Glore Psychiatric Museum (St. Joseph, Missouri)
A Glore-ious Place!
Glore Psychiatric Museum
April 21, 2001
Those who know my morbid nature (and don’t you all?) probably already know this, but I’ve been shivering in anticipation for a visit to the Glore Psychiatric Museum since I first heard about it several weeks ago. The reasons are multi-fold:
1) I have an intense love for the old, picturesque “Kirkbride Plan” asylums built in the 19th century – hence my frequent visits to the often quite tragic Historic Asylums Of America website which chronicles the renovation, preservation, and (frequently, sadly) demolition of these fine old structures.
2) I find the treatment of the insane in the Victorian era (and prior… and beyond…) to be immensely abhorrent, and I can’t help but wonder if I were born in that era, would I have been one of the tortured, imprisoned multitudes?
3) It’s just fascinating to visit morbid old places!
So, on an overcast April morning I set out to drive all the way across the state of Missouri to see remnants of the State Lunatic Asylum #2 in St. Joseph. I stopped briefly in Columbia (half way across the state) to pick up my friend Lacey. While there I took a picture of a powerhouse out of sheer perverse fascination. We may not have enough power to go around in California, but at least we don’t pollute the environment by burning coal to harness our electricity! (We use much safer nuclear power instead…) 😉 I kept thinking of the Navajo speaker I saw in Columbia a few weeks ago that said that coal was Mother Earth’s liver and the white man was ripping the liver out of the Earth. There was a lot of liver lying on the ground.
Once I overcame my ridiculous geographic curiosities, I picked up Lacey and we were on our way. It was a long drive filled with splendid conversation. Eventually, we drove past Kansas City and north to St. Joseph. After one wrong turn (maps can be sooooo tricky!), we found our way to the Glore Museum… and gosh, it was incredibly underwhelming! Where was the beautiful old 1874 Kirkbride building?? Well, as I was soon to find out, that beautiful old building was now a prison – hidden behind ugly barbed wire topped fences – and the museum was now housed in a more recent section of the old asylum. After my initial disappointment melted away – it took several hours and hundreds of tranquilizers, of course – I decided to buck up and do the right (morbid) thing, and enjoy the museum for what it was – a tribute to the imaginative and creative drifters who were imprisoned in the asylum, and the insane sadists who lorded over them.
When we first entered the museum, we were greeted by a very friendly staff member who gave us a brief history of the asylum. The State Lunatic Asylum #2 was built in 1874 and was active until 1997. During that time, it held as many as 3,000 patients at a time behind its “brick walls of divide” (hopelessly obscure Red House Painters reference). We were given instructions to take the elevator to the 3rd floor to begin our tour, and so we did.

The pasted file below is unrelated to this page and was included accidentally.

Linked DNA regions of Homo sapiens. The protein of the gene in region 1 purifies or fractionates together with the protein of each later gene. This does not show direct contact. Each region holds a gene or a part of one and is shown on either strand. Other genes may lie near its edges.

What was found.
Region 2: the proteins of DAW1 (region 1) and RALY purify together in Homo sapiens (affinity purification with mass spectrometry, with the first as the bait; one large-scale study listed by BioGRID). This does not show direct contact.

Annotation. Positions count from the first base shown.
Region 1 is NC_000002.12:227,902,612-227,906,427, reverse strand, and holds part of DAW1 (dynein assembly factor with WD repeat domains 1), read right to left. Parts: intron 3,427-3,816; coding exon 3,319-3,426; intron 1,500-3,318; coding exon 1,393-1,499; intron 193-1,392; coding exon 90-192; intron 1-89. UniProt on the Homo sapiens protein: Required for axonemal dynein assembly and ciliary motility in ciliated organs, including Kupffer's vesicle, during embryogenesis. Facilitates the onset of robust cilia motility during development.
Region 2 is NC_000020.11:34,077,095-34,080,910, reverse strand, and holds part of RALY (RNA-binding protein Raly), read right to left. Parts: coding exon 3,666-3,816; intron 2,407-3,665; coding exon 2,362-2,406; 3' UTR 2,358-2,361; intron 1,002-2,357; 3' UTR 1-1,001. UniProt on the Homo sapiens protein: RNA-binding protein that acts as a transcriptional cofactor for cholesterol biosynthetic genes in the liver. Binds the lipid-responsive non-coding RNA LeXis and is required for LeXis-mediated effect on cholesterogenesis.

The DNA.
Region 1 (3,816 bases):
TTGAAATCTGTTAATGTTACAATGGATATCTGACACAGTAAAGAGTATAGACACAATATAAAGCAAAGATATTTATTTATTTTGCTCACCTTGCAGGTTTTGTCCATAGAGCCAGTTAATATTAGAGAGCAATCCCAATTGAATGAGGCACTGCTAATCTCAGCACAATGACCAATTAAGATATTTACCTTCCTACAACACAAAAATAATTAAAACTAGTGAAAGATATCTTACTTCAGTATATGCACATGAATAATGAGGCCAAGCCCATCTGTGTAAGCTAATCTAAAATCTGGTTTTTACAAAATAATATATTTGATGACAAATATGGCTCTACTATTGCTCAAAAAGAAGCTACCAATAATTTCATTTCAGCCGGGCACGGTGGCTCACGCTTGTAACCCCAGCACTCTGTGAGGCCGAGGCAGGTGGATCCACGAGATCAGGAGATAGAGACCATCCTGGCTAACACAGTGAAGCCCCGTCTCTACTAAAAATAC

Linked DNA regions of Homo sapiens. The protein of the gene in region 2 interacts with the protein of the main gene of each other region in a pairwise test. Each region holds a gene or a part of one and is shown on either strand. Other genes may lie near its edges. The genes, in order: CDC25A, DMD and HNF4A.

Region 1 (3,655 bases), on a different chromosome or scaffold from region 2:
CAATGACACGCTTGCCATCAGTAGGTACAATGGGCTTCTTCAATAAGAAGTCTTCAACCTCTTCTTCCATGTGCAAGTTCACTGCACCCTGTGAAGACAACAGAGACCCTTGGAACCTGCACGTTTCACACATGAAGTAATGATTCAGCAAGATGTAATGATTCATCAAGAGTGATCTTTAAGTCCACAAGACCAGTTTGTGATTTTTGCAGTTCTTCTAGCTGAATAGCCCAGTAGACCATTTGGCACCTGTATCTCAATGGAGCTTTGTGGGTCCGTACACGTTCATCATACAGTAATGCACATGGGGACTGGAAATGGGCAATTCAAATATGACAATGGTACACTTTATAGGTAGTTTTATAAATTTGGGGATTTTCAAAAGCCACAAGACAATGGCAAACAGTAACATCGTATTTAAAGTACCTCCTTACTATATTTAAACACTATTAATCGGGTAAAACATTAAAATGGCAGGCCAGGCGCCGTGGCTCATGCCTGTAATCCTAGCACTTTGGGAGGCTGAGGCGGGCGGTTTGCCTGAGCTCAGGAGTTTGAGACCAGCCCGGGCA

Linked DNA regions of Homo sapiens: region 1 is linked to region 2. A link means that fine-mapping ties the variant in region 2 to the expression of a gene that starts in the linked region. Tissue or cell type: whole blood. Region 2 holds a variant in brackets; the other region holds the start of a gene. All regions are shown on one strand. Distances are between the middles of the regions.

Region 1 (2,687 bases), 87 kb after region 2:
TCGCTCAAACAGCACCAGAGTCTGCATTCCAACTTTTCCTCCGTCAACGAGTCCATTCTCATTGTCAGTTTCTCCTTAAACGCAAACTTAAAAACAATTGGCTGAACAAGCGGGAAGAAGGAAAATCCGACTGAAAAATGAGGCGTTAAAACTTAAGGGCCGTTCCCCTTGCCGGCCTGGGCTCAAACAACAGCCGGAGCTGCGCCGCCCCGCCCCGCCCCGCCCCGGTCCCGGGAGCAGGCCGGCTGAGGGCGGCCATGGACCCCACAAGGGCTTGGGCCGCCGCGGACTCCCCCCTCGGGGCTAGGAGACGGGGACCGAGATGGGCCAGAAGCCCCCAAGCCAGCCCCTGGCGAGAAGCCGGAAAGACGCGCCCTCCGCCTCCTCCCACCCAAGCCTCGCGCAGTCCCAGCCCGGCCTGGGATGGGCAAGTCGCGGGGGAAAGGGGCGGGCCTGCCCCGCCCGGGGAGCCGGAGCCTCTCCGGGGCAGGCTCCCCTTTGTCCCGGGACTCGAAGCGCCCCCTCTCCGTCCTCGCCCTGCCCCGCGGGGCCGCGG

The first thing we saw – and certainly the most memorable – was a display of the stomach contents of a particularly disturbed inmate. You see, in 1929, a patient with a proclivity for swallowing odd objects became acutely ill and was rushed to surgery. During the emergency procedure, 1,446 objects – including 453 nails, 409 pins, 63 buttons, 42 screws, 5 thimbles, and 3 salt shaker tops – were removed from her intestinal tract. Tragically, but unsurprisingly, she died during surgery.
That was quite a way to start off the tour, and as I walked away pondering what it must have felt like to walk around with 453 nails ripping at your intestines, I soon found myself staring at another wicked relic: blood-letting blades, cup, and stick. Blood letting was one of the best ways to cure practically any ailment in the olden days. Yep, if you just bleed people long enough they will be too weak to complain! They are cured!! And of course, no one was more annoying than the mentally ill. See that truncheon-y looking stick? That was used to tap on those rather vicious looking blades to force them through the skin and cause the patient to bleed. The glass bleeding cups were placed against the skin and either heat or cold was applied to them, causing a vacuum to form inside the glass. The patient’s blood would be sucked to the skin’s surface – then the blood was collected in the cup. Tidy, n’est pas?
Next came the first of the mannequins (depicting hydrotherapy – one of the few “treatments” here that doesn’t look completely horrid… unless one considers that they probably forgot about people and left them in the water for hours on end). One of the most delightfully kitschy aspects of the museum are these brilliant old mannequins decked out in the most torturous devices and poses. My goodness – little did they know when they were posing in J.C. Penney in 1976 that they’d end up in such a sorry state one day!! Here’s a particularly fetching mannie in a fever cabinet: “This fever cabinet was used in the treatment of syphilis. The cabinet was lined with rows of high wattage light bulbs that produced heat, elevating the patient’s body temperature. This was intended to kill the spirochete and arrest or halt the syphilitic condition.” I’m not sure if it cured syphilis, but I’m sure it inspired Gene Roddenbury when he devised the character of Captain Pike.
And what sort of self-respecting Psychiatric Museum would be worth its salt without singing a chorus from a Ramones song? Gimme Gimme Shock Treatment! I was also appalled and amazed by the Rectal Dilators on display. OUCH!! In front of the dilators is a bullet that was removed from a patient during surgery – that was put there 52 years prior when he was shot after “courting another man’s wife”. That’ll learn you!